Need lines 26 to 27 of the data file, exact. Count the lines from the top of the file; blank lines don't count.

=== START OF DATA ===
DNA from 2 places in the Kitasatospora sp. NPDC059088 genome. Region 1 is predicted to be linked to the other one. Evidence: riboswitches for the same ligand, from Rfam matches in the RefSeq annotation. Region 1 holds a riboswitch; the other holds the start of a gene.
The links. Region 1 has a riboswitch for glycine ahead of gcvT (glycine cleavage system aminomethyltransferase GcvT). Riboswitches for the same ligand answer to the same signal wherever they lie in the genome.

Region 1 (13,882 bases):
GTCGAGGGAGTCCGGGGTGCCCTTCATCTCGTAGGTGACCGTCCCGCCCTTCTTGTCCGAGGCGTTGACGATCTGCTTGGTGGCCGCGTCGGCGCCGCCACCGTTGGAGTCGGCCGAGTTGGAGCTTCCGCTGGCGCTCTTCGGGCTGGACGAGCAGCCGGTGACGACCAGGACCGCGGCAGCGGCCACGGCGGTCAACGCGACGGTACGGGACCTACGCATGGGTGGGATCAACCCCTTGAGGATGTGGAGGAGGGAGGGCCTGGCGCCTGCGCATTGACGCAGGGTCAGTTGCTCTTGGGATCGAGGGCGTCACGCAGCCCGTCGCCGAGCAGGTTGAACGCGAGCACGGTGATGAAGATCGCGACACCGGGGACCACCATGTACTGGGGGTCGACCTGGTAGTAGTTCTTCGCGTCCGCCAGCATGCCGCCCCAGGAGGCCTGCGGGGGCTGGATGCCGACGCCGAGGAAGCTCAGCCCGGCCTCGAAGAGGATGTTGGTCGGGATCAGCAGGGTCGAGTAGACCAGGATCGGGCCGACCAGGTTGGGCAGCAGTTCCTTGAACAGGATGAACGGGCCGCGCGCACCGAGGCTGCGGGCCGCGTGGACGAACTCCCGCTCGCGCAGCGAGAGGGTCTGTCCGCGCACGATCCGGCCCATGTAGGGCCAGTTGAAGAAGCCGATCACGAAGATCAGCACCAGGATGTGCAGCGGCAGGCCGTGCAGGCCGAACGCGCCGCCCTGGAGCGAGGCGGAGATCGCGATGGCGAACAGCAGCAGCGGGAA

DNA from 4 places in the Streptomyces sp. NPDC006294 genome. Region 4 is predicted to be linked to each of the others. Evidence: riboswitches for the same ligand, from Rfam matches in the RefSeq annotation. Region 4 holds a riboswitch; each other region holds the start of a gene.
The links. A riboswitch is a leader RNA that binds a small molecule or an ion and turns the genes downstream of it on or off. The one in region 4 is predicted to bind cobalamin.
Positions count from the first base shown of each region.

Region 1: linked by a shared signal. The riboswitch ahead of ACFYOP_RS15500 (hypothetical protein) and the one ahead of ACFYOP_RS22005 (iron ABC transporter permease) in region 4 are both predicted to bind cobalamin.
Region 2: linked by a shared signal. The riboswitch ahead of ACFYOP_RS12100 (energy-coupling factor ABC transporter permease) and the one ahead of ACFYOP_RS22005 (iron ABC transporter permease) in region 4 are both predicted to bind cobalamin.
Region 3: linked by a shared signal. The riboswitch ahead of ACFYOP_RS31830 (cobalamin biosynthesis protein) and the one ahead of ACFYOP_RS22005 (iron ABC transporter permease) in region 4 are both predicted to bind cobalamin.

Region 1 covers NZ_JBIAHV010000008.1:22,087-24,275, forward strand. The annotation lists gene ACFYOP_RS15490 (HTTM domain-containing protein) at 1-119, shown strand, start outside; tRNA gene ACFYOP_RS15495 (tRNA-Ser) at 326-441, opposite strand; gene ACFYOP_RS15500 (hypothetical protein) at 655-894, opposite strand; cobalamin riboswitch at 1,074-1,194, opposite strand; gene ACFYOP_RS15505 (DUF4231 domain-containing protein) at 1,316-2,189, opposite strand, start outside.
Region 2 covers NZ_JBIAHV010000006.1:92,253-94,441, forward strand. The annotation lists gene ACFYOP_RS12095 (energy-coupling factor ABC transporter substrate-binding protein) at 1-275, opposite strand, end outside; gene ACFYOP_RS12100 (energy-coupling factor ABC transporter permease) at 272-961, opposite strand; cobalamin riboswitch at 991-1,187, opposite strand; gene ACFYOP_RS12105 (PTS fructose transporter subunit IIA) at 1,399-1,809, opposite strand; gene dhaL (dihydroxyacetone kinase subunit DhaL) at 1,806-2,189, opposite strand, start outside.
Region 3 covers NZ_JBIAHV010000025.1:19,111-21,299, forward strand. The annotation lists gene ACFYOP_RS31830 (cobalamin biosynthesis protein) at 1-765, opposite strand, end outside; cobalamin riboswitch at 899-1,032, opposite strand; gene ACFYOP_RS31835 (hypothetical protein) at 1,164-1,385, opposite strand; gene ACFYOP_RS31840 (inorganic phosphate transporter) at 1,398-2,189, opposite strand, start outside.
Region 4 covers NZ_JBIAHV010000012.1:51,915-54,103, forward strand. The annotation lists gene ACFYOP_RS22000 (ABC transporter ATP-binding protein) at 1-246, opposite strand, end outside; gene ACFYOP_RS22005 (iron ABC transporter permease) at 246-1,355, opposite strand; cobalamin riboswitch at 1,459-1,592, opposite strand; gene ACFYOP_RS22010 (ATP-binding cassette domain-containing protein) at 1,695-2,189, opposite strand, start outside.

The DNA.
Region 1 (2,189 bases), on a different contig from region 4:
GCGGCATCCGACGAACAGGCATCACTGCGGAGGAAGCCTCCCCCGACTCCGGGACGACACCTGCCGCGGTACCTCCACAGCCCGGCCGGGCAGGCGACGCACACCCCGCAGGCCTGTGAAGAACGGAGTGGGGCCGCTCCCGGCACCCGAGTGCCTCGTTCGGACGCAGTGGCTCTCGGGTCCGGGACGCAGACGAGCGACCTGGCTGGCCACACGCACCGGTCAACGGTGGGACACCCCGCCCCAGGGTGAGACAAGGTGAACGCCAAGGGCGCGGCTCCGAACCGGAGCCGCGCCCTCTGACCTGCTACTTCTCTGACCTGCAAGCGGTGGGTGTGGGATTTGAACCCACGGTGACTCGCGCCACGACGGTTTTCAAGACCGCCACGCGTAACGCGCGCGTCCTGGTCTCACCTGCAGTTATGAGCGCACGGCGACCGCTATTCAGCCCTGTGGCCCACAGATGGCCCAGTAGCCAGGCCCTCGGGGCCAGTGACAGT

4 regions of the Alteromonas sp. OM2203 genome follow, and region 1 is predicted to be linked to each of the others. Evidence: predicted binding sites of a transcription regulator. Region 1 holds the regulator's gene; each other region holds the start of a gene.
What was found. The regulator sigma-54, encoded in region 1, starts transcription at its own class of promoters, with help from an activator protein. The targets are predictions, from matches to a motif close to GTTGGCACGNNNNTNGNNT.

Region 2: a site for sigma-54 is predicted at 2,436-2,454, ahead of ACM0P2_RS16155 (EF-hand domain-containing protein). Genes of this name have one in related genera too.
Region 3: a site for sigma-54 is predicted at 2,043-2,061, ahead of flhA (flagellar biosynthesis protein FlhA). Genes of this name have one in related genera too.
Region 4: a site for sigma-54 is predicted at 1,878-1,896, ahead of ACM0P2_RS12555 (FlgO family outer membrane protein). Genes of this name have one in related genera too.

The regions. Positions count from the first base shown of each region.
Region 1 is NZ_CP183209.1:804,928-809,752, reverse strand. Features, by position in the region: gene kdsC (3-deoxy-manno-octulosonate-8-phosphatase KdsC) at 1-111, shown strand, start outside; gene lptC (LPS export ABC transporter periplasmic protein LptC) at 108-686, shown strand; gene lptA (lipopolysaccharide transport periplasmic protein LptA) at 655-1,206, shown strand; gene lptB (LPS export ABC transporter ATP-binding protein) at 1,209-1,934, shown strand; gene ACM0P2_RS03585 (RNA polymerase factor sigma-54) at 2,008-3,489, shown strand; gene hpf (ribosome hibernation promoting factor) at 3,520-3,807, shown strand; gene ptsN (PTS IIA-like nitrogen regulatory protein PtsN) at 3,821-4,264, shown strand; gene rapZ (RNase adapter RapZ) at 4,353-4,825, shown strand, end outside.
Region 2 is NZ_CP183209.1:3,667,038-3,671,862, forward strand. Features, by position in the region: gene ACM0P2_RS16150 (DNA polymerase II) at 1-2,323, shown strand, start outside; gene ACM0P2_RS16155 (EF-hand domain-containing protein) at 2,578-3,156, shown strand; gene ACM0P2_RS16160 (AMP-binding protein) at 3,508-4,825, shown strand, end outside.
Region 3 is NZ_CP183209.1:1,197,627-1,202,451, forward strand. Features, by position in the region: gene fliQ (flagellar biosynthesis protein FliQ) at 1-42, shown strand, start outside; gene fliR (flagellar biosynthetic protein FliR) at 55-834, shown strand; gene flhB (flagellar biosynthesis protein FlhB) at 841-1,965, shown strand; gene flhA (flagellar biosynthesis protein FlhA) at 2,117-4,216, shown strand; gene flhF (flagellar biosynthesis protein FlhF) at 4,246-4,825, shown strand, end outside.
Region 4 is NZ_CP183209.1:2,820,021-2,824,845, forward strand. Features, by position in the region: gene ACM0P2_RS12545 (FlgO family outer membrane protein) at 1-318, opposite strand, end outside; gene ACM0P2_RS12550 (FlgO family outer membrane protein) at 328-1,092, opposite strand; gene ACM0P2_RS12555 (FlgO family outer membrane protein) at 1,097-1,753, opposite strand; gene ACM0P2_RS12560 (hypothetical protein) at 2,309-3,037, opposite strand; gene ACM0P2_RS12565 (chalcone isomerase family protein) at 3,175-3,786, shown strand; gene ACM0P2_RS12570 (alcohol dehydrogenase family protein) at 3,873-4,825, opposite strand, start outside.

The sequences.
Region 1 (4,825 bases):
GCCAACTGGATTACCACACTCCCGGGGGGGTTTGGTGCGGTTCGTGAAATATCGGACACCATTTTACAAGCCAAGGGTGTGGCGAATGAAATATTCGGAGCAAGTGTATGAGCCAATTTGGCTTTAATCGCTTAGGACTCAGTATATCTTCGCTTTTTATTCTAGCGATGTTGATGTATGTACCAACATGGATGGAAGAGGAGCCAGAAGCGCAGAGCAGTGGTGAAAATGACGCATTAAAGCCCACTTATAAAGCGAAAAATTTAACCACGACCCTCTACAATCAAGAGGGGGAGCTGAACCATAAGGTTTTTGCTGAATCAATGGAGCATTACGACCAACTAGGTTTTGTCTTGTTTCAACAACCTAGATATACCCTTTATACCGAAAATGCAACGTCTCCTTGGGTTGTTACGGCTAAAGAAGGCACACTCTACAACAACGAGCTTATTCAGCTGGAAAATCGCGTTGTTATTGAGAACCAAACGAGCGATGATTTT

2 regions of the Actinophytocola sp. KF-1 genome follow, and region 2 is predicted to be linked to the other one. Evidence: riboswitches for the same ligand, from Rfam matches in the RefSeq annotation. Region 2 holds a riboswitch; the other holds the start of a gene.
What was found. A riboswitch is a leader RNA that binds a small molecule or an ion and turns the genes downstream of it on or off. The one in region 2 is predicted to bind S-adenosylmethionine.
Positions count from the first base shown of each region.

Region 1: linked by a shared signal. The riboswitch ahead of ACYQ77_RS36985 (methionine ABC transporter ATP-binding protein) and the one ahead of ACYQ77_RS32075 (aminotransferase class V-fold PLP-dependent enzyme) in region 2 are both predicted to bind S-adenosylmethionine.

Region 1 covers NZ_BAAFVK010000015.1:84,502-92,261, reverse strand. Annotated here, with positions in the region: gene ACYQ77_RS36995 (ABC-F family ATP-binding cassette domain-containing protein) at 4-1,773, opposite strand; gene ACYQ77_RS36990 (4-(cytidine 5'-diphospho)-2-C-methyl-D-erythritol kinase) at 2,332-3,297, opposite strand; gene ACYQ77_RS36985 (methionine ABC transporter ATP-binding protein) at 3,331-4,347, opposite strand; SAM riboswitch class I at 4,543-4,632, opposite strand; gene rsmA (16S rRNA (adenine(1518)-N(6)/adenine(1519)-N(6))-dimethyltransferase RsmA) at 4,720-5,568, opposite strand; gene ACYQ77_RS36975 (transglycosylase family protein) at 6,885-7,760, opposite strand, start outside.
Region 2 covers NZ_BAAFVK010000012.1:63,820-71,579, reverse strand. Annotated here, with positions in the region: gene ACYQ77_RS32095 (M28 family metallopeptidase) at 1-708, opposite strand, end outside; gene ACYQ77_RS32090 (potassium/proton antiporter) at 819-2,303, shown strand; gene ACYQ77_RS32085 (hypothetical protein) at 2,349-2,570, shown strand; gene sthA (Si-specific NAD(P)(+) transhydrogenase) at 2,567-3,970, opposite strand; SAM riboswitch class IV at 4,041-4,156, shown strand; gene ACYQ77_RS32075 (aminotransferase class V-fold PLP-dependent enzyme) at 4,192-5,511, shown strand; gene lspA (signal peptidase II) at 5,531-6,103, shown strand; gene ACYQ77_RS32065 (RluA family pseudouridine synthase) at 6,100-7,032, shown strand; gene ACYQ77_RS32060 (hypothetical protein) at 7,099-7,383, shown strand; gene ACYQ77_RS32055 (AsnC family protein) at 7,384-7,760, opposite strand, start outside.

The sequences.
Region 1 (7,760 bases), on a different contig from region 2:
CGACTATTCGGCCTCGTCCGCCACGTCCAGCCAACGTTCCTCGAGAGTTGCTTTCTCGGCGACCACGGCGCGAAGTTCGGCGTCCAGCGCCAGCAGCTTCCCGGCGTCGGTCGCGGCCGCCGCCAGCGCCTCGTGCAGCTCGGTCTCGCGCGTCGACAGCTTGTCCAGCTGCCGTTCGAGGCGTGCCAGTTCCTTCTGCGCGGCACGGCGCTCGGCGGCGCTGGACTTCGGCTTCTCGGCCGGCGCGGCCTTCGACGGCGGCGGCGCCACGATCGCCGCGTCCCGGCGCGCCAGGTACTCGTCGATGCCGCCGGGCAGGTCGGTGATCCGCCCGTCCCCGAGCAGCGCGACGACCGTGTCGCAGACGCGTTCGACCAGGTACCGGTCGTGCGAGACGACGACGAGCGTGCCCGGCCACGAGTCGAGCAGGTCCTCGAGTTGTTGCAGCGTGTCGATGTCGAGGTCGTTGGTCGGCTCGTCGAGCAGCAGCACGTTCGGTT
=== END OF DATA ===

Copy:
Region 3 is NZ_CP183209.1:1,197,627-1,202,451, forward strand. Features, by position in the region: gene fliQ (flagellar biosynthesis protein FliQ) at 1-42, shown strand, start outside; gene fliR (flagellar biosynthetic protein FliR) at 55-834, shown strand; gene flhB (flagellar biosynthesis protein FlhB) at 841-1,965, shown strand; gene flhA (flagellar biosynthesis protein FlhA) at 2,117-4,216, shown strand; gene flhF (flagellar biosynthesis protein FlhF) at 4,246-4,825, shown strand, end outside.
Region 4 is NZ_CP183209.1:2,820,021-2,824,845, forward strand. Features, by position in the region: gene ACM0P2_RS12545 (FlgO family outer membrane protein) at 1-318, opposite strand, end outside; gene ACM0P2_RS12550 (FlgO family outer membrane protein) at 328-1,092, opposite strand; gene ACM0P2_RS12555 (FlgO family outer membrane protein) at 1,097-1,753, opposite strand; gene ACM0P2_RS12560 (hypothetical protein) at 2,309-3,037, opposite strand; gene ACM0P2_RS12565 (chalcone isomerase family protein) at 3,175-3,786, shown strand; gene ACM0P2_RS12570 (alcohol dehydrogenase family protein) at 3,873-4,825, opposite strand, start outside.